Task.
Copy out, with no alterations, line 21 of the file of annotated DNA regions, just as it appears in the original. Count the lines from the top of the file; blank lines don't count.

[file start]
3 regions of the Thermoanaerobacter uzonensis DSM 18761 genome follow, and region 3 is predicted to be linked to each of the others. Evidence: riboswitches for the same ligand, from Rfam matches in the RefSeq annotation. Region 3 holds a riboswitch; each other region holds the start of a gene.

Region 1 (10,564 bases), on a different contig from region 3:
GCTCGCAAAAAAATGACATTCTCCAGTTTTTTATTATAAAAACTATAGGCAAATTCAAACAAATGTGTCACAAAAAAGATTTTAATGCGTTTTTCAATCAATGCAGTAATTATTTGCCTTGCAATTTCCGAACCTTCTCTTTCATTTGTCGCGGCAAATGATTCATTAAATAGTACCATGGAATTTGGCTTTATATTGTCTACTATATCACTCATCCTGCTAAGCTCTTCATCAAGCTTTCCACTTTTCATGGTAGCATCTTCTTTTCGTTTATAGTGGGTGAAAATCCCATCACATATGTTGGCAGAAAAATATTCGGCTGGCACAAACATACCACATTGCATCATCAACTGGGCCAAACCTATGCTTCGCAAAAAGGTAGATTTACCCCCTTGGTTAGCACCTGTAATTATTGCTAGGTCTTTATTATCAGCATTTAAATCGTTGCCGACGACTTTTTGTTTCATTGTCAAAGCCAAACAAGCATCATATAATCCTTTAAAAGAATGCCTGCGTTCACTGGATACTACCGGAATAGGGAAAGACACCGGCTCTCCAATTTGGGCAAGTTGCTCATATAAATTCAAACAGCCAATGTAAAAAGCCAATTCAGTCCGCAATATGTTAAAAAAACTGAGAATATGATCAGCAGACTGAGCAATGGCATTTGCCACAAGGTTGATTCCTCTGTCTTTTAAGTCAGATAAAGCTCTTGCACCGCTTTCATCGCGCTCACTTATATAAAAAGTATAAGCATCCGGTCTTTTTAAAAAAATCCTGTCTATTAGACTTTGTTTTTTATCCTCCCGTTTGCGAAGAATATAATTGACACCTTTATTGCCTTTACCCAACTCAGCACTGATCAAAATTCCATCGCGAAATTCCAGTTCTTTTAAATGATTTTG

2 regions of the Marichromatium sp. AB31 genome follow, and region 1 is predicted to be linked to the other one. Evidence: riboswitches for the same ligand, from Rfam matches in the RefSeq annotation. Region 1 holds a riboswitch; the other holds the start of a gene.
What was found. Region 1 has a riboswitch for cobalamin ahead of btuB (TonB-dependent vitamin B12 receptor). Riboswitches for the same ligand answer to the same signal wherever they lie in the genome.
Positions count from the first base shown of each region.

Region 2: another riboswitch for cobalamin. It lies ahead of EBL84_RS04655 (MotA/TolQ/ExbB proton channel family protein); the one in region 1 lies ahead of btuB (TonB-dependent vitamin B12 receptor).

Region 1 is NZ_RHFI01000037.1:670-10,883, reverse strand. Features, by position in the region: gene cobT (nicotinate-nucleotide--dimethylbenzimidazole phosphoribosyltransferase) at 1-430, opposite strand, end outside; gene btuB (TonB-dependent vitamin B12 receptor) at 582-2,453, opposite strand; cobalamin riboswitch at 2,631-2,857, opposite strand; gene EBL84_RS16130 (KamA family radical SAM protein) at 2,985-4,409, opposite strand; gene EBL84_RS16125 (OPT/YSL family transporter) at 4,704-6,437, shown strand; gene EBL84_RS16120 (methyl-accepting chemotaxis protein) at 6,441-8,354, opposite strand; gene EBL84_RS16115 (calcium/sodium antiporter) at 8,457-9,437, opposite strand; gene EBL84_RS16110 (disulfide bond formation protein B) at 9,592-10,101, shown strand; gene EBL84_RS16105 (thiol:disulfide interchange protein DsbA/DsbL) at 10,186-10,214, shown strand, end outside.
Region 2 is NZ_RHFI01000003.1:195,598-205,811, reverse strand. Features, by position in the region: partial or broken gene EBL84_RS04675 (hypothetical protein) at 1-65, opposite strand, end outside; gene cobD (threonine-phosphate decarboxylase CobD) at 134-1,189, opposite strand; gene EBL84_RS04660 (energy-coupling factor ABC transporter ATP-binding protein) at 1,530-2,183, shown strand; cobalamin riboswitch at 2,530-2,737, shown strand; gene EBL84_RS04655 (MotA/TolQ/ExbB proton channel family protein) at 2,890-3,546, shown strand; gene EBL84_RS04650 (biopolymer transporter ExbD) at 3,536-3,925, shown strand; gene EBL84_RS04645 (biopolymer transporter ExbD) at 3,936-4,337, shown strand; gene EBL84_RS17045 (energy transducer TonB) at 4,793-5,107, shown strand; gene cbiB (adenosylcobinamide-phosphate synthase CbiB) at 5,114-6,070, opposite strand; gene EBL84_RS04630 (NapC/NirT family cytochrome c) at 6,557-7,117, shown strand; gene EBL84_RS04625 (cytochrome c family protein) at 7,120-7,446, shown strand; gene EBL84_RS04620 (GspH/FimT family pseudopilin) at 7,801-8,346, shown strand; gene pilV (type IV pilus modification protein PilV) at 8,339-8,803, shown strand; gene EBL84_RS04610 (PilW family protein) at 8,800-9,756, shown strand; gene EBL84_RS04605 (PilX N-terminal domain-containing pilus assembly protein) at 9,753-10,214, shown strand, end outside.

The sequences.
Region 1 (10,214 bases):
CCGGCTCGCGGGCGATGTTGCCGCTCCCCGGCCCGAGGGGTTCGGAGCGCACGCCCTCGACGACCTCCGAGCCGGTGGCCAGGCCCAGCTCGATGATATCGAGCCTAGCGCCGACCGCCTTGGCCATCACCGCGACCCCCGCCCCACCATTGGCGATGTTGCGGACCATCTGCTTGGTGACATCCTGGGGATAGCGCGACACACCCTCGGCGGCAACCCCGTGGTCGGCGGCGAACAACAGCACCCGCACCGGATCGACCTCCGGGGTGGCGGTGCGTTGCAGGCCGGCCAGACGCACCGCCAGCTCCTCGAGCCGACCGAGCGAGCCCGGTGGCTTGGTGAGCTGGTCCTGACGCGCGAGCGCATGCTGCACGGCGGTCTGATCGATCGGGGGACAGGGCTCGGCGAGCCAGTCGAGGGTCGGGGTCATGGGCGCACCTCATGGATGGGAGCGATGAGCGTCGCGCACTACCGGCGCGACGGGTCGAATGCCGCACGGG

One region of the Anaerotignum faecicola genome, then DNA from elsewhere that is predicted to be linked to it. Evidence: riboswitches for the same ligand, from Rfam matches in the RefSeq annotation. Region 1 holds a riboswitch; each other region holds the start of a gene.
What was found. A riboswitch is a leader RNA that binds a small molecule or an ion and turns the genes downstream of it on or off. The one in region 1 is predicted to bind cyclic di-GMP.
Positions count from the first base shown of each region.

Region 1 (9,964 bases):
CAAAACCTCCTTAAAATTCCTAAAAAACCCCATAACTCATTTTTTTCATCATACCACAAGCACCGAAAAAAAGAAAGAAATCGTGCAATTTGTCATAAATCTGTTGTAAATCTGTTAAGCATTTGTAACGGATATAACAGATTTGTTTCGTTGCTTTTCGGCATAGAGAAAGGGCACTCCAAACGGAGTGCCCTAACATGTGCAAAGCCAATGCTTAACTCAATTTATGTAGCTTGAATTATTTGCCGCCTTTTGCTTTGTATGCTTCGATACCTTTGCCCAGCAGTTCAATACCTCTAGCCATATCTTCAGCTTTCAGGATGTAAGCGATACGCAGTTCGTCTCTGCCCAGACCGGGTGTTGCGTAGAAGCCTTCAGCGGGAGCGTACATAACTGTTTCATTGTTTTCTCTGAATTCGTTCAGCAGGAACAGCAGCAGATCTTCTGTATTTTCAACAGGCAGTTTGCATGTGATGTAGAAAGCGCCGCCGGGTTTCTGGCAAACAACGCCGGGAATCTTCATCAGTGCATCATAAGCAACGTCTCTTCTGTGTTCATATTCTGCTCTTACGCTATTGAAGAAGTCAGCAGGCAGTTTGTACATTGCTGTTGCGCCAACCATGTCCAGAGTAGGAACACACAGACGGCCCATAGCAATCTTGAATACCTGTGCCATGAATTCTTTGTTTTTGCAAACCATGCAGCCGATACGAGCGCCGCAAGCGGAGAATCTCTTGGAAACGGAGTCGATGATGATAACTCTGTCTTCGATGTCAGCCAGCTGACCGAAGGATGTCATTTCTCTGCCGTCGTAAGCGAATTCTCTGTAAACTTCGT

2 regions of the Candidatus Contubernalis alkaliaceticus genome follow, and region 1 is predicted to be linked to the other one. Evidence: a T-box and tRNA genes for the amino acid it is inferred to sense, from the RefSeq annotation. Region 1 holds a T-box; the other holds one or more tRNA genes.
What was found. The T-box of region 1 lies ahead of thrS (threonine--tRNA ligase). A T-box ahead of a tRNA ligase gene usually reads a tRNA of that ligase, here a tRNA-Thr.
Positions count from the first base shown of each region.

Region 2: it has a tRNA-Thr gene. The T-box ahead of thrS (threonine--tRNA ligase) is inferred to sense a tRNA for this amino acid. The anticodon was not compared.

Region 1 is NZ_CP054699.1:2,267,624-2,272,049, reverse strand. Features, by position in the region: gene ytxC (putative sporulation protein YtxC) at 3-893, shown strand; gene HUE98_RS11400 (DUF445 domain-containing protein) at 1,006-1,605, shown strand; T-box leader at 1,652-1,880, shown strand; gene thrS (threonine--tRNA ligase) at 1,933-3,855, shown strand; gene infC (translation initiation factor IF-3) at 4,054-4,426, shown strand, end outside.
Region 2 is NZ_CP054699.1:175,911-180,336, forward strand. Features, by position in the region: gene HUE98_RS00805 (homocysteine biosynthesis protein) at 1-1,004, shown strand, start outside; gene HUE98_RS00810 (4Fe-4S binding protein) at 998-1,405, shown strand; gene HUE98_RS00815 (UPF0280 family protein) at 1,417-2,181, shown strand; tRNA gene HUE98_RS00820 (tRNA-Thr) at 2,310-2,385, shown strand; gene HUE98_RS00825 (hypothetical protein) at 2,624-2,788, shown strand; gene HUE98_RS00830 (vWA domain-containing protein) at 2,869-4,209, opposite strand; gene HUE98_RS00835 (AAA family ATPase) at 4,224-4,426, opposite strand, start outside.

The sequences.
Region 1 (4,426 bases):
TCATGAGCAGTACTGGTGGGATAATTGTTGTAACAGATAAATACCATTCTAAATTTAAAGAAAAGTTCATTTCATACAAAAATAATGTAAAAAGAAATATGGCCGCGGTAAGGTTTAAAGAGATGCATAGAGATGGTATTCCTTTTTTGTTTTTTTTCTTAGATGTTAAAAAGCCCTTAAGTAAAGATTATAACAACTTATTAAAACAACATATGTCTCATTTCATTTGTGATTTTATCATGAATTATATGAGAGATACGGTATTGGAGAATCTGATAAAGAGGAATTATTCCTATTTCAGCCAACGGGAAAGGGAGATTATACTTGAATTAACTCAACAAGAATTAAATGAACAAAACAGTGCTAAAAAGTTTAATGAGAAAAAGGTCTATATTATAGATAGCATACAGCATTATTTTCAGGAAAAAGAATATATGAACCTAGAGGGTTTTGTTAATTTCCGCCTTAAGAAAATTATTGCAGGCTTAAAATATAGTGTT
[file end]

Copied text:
Region 2: it has a tRNA-Thr gene. The T-box ahead of thrS (threonine--tRNA ligase) is inferred to sense a tRNA for this amino acid. The anticodon was not compared.